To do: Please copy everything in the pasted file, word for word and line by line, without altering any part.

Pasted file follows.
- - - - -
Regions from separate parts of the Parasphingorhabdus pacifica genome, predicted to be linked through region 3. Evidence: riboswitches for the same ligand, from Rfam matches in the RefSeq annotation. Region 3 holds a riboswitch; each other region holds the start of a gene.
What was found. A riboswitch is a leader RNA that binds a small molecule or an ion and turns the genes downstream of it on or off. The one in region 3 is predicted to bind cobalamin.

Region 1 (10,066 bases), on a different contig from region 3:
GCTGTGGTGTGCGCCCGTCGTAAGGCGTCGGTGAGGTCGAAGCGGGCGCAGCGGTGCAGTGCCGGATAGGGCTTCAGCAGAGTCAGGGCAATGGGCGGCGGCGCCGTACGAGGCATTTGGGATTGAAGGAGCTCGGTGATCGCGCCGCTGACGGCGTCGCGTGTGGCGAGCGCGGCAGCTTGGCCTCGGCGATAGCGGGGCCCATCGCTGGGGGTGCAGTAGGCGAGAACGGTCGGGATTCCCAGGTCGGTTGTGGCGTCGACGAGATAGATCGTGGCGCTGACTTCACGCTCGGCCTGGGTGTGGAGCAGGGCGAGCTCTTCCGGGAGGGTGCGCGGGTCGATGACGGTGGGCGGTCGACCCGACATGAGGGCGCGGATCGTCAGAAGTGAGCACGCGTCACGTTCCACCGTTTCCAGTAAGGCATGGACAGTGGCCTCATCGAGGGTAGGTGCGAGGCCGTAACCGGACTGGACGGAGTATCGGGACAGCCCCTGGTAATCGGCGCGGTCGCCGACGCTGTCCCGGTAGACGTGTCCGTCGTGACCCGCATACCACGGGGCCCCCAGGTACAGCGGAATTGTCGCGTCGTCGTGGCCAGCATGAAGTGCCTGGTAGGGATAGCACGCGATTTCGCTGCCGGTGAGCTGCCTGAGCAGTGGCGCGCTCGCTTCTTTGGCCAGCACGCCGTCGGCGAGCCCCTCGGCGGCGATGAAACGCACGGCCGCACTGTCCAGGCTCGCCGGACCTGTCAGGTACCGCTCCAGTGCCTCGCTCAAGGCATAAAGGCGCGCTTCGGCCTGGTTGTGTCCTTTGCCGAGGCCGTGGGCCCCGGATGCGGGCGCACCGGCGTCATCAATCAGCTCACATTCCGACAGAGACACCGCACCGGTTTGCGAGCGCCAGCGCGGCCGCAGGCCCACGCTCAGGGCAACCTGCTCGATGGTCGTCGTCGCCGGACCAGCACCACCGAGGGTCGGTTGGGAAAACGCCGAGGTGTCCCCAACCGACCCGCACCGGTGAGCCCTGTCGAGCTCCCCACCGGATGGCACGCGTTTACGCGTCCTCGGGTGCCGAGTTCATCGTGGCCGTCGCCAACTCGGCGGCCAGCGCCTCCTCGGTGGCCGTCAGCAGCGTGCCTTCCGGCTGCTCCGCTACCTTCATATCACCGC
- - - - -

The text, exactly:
Regions from separate parts of the Parasphingorhabdus pacifica genome, predicted to be linked through region 3. Evidence: riboswitches for the same ligand, from Rfam matches in the RefSeq annotation. Region 3 holds a riboswitch; each other region holds the start of a gene.
What was found. A riboswitch is a leader RNA that binds a small molecule or an ion and turns the genes downstream of it on or off. The one in region 3 is predicted to bind cobalamin.

Region 1 (10,066 bases), on a different contig from region 3:
GCTGTGGTGTGCGCCCGTCGTAAGGCGTCGGTGAGGTCGAAGCGGGCGCAGCGGTGCAGTGCCGGATAGGGCTTCAGCAGAGTCAGGGCAATGGGCGGCGGCGCCGTACGAGGCATTTGGGATTGAAGGAGCTCGGTGATCGCGCCGCTGACGGCGTCGCGTGTGGCGAGCGCGGCAGCTTGGCCTCGGCGATAGCGGGGCCCATCGCTGGGGGTGCAGTAGGCGAGAACGGTCGGGATTCCCAGGTCGGTTGTGGCGTCGACGAGATAGATCGTGGCGCTGACTTCACGCTCGGCCTGGGTGTGGAGCAGGGCGAGCTCTTCCGGGAGGGTGCGCGGGTCGATGACGGTGGGCGGTCGACCCGACATGAGGGCGCGGATCGTCAGAAGTGAGCACGCGTCACGTTCCACCGTTTCCAGTAAGGCATGGACAGTGGCCTCATCGAGGGTAGGTGCGAGGCCGTAACCGGACTGGACGGAGTATCGGGACAGCCCCTGGTAATCGGCGCGGTCGCCGACGCTGTCCCGGTAGACGTGTCCGTCGTGACCCGCATACCACGGGGCCCCCAGGTACAGCGGAATTGTCGCGTCGTCGTGGCCAGCATGAAGTGCCTGGTAGGGATAGCACGCGATTTCGCTGCCGGTGAGCTGCCTGAGCAGTGGCGCGCTCGCTTCTTTGGCCAGCACGCCGTCGGCGAGCCCCTCGGCGGCGATGAAACGCACGGCCGCACTGTCCAGGCTCGCCGGACCTGTCAGGTACCGCTCCAGTGCCTCGCTCAAGGCATAAAGGCGCGCTTCGGCCTGGTTGTGTCCTTTGCCGAGGCCGTGGGCCCCGGATGCGGGCGCACCGGCGTCATCAATCAGCTCACATTCCGACAGAGACACCGCACCGGTTTGCGAGCGCCAGCGCGGCCGCAGGCCCACGCTCAGGGCAACCTGCTCGATGGTCGTCGTCGCCGGACCAGCACCACCGAGGGTCGGTTGGGAAAACGCCGAGGTGTCCCCAACCGACCCGCACCGGTGAGCCCTGTCGAGCTCCCCACCGGATGGCACGCGTTTACGCGTCCTCGGGTGCCGAGTTCATCGTGGCCGTCGCCAACTCGGCGGCCAGCGCCTCCTCGGTGGCCGTCAGCAGCGTGCCTTCCGGCTGCTCCGCTACCTTCATATCACCGC